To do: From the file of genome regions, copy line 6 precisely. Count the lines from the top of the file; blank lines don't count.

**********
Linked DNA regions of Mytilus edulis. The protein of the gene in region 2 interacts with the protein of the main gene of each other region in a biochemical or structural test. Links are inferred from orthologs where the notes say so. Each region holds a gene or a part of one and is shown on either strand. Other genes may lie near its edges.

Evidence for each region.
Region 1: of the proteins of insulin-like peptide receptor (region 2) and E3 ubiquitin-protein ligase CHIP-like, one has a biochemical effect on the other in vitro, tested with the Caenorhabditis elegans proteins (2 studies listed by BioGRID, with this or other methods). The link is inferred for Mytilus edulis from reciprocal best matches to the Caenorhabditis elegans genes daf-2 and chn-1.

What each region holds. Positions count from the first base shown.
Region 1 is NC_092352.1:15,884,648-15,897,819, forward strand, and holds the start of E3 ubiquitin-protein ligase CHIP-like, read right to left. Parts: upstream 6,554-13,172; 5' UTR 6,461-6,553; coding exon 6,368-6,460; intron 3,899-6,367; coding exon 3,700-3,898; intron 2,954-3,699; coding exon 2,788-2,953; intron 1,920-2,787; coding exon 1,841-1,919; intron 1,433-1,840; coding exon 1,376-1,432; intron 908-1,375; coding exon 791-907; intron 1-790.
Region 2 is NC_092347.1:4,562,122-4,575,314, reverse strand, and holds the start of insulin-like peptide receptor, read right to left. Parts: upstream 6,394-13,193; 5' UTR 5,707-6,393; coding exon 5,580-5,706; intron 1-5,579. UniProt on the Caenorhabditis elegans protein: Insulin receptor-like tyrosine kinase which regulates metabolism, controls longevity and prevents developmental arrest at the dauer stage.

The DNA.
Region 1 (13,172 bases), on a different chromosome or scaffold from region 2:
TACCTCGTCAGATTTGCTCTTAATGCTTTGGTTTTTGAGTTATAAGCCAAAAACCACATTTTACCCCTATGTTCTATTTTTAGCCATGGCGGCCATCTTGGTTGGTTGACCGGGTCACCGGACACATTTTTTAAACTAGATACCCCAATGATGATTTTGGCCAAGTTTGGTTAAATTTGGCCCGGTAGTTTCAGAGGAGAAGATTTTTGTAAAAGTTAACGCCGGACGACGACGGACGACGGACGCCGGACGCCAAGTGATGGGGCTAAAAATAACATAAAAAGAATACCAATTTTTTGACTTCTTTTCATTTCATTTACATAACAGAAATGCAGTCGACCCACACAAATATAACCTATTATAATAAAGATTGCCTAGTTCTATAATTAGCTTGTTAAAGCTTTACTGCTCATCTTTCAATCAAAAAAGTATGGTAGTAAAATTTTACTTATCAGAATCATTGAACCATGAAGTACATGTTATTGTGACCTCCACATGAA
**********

Region 2 is NC_092347.1:4,562,122-4,575,314, reverse strand, and holds the start of insulin-like peptide receptor, read right to left. Parts: upstream 6,394-13,193; 5' UTR 5,707-6,393; coding exon 5,580-5,706; intron 1-5,579. UniProt on the Caenorhabditis elegans protein: Insulin receptor-like tyrosine kinase which regulates metabolism, controls longevity and prevents developmental arrest at the dauer stage.